Life is fluid
photo by Alan Singer
A great photograph can bring tears to my eyes; I am subject to the force of images – as I suspect many others are too. Today the pace of image making must break all speed records, pictures come at us from every angle, demanding attention – and I am caught in their spell.
The first exhibition I attended – where photography was given respect as art – was “The Family of Man”.
It was arranged by Edward Steichen, and it was the culmination of his life’s work as a photographer and spokesperson for a movement. I was with my parents, I was not more than five years old, but I clearly recall the images from that show, now more than half a century ago. Most if not all of the photos were in black and white, though some of the prints were very large. I imagined myself, even at that young age, as a photographer having my show at The Museum of Modern Art.
Even though I am known as a painter and printmaker, my first exhibition in New York City was a photographic performance piece. At that time I was a college student who shared a dark room with Joel Peter Witkin at The Cooper Union. We took classes with Roy DeCarava ( who passed away recently ) who was known for his portrayals of jazz greats in smoky clubs. Before I got to college I had my own pantheon of photography heroes, and within a few years I would get to meet most of them.
Walter and Naomi Rosenblum’s daughter, NIna, was in my class at The Cooper Union. Nina as I remember painted my portrait one year. Her father, Walter, was a teacher and skilled photographer responsible for lifting up the reputation of Lewis Hine, who was himself a great photographer of American grit and determination. Dr. Naomi Rosenblum has written a classic history of photography; her research and clear thinking are essential.
Before I left college I was awarded a scholarship to Yale/Summer at Norfolk, and by coincidence Walter Rosenblum was teaching the photography classes there, so I had a chance to learn from the best. My dark room technique improved, and I was beginning to feel self-confident – enough to get into an argument with the visiting artist Walker Evans ( who happened to be someone I had great respect and admiration for ). At first, I didn’t recognize him ( he had a white beard ) but he did speak with a voice of authority. I knew his work with James Agee in “Let Us Now Praise Famous Men”, and I had collected Walker Evans photos which I cut out of old Fortune Magazines.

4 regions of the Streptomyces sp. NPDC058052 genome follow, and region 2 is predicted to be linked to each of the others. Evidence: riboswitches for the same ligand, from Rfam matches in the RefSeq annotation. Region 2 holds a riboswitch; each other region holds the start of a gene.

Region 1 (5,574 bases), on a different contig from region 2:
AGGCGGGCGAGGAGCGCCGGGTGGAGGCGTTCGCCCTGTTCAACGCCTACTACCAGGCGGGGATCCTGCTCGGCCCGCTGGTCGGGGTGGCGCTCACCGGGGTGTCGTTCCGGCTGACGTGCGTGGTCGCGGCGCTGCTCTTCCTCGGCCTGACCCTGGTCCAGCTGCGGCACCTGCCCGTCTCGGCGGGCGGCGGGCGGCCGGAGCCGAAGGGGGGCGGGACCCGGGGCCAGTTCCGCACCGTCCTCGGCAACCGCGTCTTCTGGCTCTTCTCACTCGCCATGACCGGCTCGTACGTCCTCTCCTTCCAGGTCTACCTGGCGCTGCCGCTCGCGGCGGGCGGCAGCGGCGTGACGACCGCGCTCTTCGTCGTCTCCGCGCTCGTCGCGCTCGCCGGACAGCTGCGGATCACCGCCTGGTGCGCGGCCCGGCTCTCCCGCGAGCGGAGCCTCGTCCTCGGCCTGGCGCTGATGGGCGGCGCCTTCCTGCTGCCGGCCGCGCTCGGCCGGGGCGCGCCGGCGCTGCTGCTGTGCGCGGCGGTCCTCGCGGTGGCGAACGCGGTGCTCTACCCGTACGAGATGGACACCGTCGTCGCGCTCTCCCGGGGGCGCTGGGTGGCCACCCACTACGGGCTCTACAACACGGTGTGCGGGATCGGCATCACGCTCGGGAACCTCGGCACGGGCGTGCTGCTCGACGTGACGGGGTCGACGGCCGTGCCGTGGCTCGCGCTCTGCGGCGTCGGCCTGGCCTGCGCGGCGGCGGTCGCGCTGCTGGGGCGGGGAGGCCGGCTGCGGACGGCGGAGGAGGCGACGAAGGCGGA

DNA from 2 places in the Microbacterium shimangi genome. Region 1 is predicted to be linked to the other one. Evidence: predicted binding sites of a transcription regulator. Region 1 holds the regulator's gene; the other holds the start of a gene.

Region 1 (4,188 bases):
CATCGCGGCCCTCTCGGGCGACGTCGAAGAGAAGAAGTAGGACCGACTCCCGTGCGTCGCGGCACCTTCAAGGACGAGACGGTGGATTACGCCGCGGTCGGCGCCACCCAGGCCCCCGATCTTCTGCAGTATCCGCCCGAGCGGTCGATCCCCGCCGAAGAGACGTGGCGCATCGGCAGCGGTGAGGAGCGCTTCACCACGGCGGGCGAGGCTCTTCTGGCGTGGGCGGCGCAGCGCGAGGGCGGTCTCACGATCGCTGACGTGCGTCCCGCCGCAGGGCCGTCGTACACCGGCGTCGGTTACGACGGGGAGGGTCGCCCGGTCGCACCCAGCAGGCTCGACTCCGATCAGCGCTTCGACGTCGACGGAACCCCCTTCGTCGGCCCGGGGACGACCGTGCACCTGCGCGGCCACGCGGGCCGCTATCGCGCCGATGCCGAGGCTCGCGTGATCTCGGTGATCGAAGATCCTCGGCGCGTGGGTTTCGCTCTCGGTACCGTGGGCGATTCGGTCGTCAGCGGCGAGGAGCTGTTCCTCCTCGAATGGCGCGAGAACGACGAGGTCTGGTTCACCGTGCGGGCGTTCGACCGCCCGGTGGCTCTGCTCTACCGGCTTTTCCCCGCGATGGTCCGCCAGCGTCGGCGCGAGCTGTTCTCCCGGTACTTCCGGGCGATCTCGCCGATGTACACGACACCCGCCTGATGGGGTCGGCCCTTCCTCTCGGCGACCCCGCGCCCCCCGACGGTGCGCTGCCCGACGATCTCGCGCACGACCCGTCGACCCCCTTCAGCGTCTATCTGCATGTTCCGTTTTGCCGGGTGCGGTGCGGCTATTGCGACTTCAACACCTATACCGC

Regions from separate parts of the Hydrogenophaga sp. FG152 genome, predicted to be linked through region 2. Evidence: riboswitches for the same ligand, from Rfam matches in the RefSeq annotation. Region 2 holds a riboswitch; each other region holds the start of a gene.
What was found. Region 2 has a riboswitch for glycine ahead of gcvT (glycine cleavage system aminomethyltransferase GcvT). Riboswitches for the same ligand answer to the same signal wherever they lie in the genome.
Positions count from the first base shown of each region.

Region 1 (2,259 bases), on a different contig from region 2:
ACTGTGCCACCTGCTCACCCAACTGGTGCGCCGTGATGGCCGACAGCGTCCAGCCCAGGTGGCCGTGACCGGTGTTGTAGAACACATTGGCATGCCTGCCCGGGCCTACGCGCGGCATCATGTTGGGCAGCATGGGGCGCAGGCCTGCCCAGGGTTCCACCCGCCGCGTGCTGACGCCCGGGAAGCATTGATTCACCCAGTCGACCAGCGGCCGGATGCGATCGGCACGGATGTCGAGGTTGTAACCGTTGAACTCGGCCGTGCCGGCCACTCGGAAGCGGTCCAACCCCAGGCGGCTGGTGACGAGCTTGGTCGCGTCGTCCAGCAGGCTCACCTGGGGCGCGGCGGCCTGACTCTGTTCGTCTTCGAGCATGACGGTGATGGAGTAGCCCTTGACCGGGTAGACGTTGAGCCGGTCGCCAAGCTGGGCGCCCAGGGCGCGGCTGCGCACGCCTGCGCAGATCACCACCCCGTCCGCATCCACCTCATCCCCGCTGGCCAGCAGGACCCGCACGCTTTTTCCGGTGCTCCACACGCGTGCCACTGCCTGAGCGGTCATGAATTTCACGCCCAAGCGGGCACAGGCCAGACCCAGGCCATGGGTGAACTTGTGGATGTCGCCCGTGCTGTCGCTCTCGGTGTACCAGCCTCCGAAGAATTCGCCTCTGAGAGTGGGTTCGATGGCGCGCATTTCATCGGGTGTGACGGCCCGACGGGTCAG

The following summer I had the good fortune to be on scholarship to Boston University at Tanglewood, and once again, Walter Rosenblum was there to introduce us to Paul Strand who was there for a screening of his movie “The Wave”. Paul Strand was quite old at that point and loosing his eyesight, but for me he was the Corot of early 20th century photography.
I had to make up my mind about what I was going to do with my art, and I felt my photos would never match up to these great masters, so I took another path towards painting and printmaking. I made large paintings that had a hard time fitting into small gallery spaces in New York City. One such place on east 69th street was The Carlton Gallery. Carlton Willers’ contacts in the photography world ran deep and wide. I met Helen Gee of Limelight, Helen Levitt, and Josef Koudelka, but the absolute high point was when I was introduced to Henri Cartier Bresson who was having a show at Carlton Gallery, not of his photos, but of his drawings! It was at that show when Carlton offered me a signed Bresson photo of Matisse drawing a white dove… but I couldn’t scrounge the $500. to buy the print. My great regret!
The Carlton Gallery closed after a few years, but I had a chance to meet many interesting photographers and artists there. Now it is my turn to be the teacher, and as I work at R.I.T. I can reflect on how paths cross, and I can speculate on who the future artists will be and the stories they will tell.